Space Chronicles

Posted: February 29, 2012 in Uncategorized

I’ve been a big fan of astrophysicist Neil deGrasse Tyson for a long time. I caught him on The Daily Show the other night (he is a somewhat frequent and very entertaining guest) speaking about his new book Space Chronicles: Facing the Ultimate Frontier. After hearing him speak about what he covers in the book, and then listening to an NPR interview on the same topic, I can’t wait for a chance to get to my favorite book store (Next Chapter Bookshop in Mequon, if you’re curious) to pick up a copy.

Neil has been vocal about the recent cuts to NASA and the shuttle program while countries like Russia and China continue to advance their programs. He claims that what we really need to do is double the funding and push for a surge in research and exploration. He rarely forgets to point out in interviews that the one year budget for the U.S.’s military is equal to the entire 50-year running budget of NASA. This is why I love this guy. He is able to put shocking stats like this, things we never hear from largely science-illiterate politicians, in perspective. He makes convincing and even inspiring points about the history of the space program and its roots in the Cold War and a race to innovate and be a leader and the world superpower. He talks about how this research and exploration led to so many innovations and technologies that fueled the economy for decades. It worked once before. Why won’t we give it a chance today?

One of the commenters on the NPR story (link below) pointed out, “Your children and grandchildren cannot grow up to be astronauts.” Good point. For four decades kids grew up dreaming of being an astronaut. Most of us didn’t end up pursuing that dream, but some lesser version of it. Exploration and research inspired kids like me to go into science. Sure, it was war that propelled us into the space age, but look at all that came from that race, from that sense of wonder. How do we get kids excited about space now when we’re cutting funding to science at every opportunity and sending the message that success is a measure of how much money you can squander?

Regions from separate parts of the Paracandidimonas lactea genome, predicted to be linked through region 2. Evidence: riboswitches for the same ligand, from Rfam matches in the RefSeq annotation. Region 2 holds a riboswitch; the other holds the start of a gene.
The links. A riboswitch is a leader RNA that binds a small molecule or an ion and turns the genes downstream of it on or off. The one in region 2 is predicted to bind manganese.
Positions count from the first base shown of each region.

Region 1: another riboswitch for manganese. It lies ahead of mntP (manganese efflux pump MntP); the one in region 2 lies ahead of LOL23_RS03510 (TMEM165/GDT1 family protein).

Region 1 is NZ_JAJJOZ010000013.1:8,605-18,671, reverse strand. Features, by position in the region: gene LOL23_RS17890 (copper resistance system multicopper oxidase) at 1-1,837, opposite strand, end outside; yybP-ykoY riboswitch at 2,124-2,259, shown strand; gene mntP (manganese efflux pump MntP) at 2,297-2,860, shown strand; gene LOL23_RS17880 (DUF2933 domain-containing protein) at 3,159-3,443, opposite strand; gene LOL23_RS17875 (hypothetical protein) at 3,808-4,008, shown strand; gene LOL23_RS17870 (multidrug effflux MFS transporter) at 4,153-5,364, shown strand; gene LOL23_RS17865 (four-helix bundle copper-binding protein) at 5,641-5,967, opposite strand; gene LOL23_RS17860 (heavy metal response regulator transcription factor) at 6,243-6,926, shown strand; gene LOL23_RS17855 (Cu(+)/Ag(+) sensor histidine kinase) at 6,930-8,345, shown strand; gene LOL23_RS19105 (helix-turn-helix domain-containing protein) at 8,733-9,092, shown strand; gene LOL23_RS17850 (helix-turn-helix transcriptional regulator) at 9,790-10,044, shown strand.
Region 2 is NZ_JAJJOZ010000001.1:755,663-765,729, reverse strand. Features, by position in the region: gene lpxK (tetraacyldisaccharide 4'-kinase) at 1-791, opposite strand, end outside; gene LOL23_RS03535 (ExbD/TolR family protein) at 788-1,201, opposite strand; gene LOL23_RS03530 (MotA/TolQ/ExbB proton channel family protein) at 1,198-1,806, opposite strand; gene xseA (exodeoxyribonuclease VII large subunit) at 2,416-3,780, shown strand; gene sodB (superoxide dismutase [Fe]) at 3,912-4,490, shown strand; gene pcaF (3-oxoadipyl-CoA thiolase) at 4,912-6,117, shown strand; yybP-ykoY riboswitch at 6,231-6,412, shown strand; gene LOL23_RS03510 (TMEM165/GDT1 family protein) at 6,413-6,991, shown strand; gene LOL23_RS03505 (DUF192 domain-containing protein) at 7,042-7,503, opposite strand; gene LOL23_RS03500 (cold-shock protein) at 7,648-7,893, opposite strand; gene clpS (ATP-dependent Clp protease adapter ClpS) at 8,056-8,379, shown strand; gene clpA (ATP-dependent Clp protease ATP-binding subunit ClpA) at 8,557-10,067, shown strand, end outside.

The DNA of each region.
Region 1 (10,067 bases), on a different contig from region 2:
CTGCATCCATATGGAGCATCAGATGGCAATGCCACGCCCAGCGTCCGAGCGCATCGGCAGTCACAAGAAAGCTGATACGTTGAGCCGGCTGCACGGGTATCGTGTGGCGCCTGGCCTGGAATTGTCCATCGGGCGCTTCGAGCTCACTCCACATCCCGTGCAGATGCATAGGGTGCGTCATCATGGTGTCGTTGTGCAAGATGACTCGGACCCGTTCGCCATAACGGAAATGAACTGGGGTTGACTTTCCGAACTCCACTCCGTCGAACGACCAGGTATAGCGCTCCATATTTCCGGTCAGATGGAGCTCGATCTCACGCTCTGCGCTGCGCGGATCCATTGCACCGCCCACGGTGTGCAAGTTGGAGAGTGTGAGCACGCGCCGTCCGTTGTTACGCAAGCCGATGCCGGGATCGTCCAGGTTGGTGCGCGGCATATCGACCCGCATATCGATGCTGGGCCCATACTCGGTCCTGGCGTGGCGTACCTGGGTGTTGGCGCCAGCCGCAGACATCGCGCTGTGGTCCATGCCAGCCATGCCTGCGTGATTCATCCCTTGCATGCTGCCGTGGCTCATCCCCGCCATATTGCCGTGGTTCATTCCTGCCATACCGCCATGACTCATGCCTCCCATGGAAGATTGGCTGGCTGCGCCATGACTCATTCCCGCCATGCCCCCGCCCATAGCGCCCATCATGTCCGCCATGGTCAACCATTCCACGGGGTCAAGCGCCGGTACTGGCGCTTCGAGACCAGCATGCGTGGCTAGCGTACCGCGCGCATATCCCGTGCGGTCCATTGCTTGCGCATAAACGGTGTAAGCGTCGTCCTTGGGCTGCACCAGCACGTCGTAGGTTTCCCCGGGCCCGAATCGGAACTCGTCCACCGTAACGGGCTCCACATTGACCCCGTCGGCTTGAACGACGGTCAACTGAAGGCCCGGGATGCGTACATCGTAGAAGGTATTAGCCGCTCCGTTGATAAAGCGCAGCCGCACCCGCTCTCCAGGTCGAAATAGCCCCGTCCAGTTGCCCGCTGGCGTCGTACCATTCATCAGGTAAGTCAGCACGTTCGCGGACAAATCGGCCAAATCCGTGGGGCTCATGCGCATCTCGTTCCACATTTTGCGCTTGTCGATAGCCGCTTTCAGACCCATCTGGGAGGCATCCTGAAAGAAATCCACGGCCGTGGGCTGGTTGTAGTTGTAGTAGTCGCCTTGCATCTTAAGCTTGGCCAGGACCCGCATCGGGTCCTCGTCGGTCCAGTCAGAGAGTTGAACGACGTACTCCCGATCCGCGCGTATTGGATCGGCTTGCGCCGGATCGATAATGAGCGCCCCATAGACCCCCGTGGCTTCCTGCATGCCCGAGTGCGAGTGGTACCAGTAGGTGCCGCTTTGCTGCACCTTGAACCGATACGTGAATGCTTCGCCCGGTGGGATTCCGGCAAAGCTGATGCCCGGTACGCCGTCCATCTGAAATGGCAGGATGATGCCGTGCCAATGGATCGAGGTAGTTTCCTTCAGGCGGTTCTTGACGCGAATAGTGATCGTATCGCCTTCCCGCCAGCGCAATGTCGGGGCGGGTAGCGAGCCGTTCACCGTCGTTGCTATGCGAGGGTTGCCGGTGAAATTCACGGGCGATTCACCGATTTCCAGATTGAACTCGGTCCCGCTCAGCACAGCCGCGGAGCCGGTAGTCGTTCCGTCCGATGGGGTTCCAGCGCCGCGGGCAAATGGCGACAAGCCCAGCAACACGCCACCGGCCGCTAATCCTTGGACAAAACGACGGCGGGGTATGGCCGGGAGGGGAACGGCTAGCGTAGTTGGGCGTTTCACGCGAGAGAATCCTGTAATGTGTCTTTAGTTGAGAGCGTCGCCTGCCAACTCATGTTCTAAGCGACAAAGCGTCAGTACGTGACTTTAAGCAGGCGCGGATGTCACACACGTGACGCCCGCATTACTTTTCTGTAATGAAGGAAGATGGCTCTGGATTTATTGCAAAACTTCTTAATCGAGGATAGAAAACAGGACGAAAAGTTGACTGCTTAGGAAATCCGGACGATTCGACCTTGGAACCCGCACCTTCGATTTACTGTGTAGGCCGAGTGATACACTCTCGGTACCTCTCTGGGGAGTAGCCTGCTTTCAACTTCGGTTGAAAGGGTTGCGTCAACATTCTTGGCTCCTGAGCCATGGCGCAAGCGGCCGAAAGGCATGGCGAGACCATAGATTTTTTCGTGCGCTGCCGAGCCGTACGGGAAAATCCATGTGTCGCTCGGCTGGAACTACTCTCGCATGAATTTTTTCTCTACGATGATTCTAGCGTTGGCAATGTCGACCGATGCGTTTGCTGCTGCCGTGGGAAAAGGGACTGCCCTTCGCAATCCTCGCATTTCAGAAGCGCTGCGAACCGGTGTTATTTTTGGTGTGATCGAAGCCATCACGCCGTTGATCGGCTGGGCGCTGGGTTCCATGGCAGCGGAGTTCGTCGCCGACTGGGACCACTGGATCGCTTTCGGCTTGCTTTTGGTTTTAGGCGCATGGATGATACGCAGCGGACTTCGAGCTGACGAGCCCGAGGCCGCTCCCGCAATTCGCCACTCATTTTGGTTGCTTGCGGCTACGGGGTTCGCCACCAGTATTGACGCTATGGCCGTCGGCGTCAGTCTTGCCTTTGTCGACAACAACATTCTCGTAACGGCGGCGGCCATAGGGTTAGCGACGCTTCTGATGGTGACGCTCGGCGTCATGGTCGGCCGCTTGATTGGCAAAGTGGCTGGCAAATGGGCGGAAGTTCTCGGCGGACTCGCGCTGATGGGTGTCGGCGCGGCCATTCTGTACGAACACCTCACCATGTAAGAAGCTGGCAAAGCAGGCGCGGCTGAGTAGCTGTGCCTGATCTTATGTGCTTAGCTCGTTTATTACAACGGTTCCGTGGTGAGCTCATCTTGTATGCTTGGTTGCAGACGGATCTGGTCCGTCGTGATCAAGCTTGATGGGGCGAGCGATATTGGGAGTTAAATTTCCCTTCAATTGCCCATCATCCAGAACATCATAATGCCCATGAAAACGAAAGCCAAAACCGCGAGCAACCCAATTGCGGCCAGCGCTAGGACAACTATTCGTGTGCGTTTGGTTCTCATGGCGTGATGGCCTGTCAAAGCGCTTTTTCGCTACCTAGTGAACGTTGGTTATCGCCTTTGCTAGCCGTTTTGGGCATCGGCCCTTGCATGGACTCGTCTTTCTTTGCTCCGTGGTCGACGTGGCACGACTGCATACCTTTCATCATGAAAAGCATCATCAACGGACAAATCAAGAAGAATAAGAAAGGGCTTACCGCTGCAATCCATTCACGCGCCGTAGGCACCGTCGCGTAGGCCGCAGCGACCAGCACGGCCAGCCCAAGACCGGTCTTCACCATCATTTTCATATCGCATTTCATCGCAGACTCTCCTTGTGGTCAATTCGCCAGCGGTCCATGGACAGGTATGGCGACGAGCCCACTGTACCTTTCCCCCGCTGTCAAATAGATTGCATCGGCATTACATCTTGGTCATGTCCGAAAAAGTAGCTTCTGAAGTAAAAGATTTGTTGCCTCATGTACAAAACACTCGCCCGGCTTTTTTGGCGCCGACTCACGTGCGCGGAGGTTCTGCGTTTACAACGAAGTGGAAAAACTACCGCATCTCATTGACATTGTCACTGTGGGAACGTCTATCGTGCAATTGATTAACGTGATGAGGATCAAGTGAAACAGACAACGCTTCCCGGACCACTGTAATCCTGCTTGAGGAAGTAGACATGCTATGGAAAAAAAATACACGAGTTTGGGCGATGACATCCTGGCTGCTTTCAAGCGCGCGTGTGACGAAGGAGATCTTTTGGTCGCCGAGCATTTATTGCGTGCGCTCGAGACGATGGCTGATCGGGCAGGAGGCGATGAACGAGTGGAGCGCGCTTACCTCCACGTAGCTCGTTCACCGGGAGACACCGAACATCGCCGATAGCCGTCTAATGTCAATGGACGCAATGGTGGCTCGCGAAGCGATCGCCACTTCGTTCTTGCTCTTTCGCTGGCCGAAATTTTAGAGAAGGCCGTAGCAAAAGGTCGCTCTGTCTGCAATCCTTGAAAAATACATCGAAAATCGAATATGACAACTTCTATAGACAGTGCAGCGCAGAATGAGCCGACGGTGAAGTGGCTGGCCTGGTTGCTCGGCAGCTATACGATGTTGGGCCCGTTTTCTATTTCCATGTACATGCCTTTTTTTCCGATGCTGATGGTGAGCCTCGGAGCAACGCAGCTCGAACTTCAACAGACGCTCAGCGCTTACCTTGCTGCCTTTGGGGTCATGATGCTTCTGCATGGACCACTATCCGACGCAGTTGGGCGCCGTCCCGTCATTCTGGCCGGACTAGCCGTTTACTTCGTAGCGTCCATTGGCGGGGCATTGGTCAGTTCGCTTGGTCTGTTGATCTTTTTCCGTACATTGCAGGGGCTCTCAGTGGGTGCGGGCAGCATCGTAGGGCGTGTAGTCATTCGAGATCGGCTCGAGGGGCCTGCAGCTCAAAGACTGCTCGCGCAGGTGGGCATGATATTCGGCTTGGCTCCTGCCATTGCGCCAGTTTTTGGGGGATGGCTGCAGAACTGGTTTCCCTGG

So… China, eh? Doing anything exciting over there that we should be aware of and angry about and want to beat you at? I’m not saying we want to be like China any more than Cold War U.S. wanted to be like the Soviet Union, but… Sputnik?

The links:

Neil on NPR

And Neil on The Daily Show (love his point about the set at the end…)


  1. Doug says:

    Ha ha! I love his last comment at the end of the show! As much as he’s an awesome speaker and I’m sure his books are just fascinating, I think the world view has changed from exploring up there to exploring down here. Economically, we have switched from a space program to a conservation and environmental program. That’s where the science is progressing and the technology is attracting new blood. Perhaps in the future, when and if our economy mends a bit, we can explore beyond our own dwindling atmosphere.

    • Hey Doug! Sorry, haven’t had a chance to get back on here to reply until now…

      I see your point, but I argue that politics actively represses science and discourages progress and new blood from getting in the game, not only in the cosmos, but down here on the pale blue dot too. Watch ‘Who Killed the Electric Car’ ( or read Chris Mooney’s ‘The Republican War on Science’ ( Embryonic stem cell research shouldn’t be a moral or political issue, but it is because it is fundamentally misunderstood by people in power who answer to people with money. Ask 10 politicians to define evolution and you’ll get 10 different answers, 9.5 of which are wrong because they can’t even define what a scientific theory is.

      Consider this… 540 members of congress: 1 physicist, 1 chemist, 6 engineers, and 1 microbiologist… ( Makes me feel ill.

      Oh yeah, 47% of Congress are millionaires. Okay, maybe that’s not completely relevant here, but it’s another sickening fact about the people who are supposed to represent us in Washington

      I could go on and on of course, but I’ll let this Onion article speak for me:,2291/ I find it hilarious, but I fear that some politicians would be oblivious to the fact that it’s a joke.

  2. Wow, this clip kinda made my night:

    (And I did LOL at the author’s bio on Tyson: “Astrophysicist Neil DeGrasse Tyson’s official jobs might include things like serving as a research scientist for the American Museum of Natural History and as director of the Hayden Planetarium, but it seems his real work is to turn your mind inside out. Tyson is a science communicator—meaning that a major part of his work is to make science understandable and interesting to stoners.”)

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